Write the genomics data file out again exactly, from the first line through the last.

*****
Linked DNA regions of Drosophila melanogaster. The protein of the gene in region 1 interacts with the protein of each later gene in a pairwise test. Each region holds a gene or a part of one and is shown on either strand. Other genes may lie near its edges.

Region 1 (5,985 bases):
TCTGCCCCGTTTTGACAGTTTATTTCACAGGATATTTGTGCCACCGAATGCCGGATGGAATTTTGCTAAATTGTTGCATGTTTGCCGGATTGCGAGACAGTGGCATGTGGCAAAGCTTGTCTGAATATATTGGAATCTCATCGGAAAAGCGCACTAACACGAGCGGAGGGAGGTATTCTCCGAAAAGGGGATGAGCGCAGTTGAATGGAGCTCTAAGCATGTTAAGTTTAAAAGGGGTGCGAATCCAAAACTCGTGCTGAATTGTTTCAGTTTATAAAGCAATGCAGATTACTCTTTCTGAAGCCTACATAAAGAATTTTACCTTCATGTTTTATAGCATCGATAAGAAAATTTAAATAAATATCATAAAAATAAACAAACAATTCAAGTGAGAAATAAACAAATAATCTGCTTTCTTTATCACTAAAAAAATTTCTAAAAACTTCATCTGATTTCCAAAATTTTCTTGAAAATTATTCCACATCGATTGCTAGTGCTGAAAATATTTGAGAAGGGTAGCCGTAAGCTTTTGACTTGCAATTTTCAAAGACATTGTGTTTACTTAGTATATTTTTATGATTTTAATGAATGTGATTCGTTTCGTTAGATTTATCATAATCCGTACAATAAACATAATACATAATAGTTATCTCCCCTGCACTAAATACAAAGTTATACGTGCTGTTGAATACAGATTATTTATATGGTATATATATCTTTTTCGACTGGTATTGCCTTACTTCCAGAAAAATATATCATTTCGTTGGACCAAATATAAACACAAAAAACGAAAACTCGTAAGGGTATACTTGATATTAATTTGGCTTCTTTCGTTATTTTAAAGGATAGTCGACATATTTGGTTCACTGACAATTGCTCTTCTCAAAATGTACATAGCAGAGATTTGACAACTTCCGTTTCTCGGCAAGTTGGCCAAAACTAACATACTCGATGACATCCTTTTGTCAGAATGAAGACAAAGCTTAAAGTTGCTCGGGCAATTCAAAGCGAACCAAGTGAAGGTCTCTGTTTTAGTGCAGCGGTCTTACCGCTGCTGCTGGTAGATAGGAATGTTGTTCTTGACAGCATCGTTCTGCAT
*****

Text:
Linked DNA regions of Drosophila melanogaster. The protein of the gene in region 1 interacts with the protein of each later gene in a pairwise test. Each region holds a gene or a part of one and is shown on either strand. Other genes may lie near its edges.

Region 1 (5,985 bases):
TCTGCCCCGTTTTGACAGTTTATTTCACAGGATATTTGTGCCACCGAATGCCGGATGGAATTTTGCTAAATTGTTGCATGTTTGCCGGATTGCGAGACAGTGGCATGTGGCAAAGCTTGTCTGAATATATTGGAATCTCATCGGAAAAGCGCACTAACACGAGCGGAGGGAGGTATTCTCCGAAAAGGGGATGAGCGCAGTTGAATGGAGCTCTAAGCATGTTAAGTTTAAAAGGGGTGCGAATCCAAAACTCGTGCTGAATTGTTTCAGTTTATAAAGCAATGCAGATTACTCTTTCTGAAGCCTACATAAAGAATTTTACCTTCATGTTTTATAGCATCGATAAGAAAATTTAAATAAATATCATAAAAATAAACAAACAATTCAAGTGAGAAATAAACAAATAATCTGCTTTCTTTATCACTAAAAAAATTTCTAAAAACTTCATCTGATTTCCAAAATTTTCTTGAAAATTATTCCACATCGATTGCTAGTGCTGAAAATATTTGAGAAGGGTAGCCGTAAGCTTTTGACTTGCAATTTTCAAAGACATTGTGTTTACTTAGTATATTTTTATGATTTTAATGAATGTGATTCGTTTCGTTAGATTTATCATAATCCGTACAATAAACATAATACATAATAGTTATCTCCCCTGCACTAAATACAAAGTTATACGTGCTGTTGAATACAGATTATTTATATGGTATATATATCTTTTTCGACTGGTATTGCCTTACTTCCAGAAAAATATATCATTTCGTTGGACCAAATATAAACACAAAAAACGAAAACTCGTAAGGGTATACTTGATATTAATTTGGCTTCTTTCGTTATTTTAAAGGATAGTCGACATATTTGGTTCACTGACAATTGCTCTTCTCAAAATGTACATAGCAGAGATTTGACAACTTCCGTTTCTCGGCAAGTTGGCCAAAACTAACATACTCGATGACATCCTTTTGTCAGAATGAAGACAAAGCTTAAAGTTGCTCGGGCAATTCAAAGCGAACCAAGTGAAGGTCTCTGTTTTAGTGCAGCGGTCTTACCGCTGCTGCTGGTAGATAGGAATGTTGTTCTTGACAGCATCGTTCTGCAT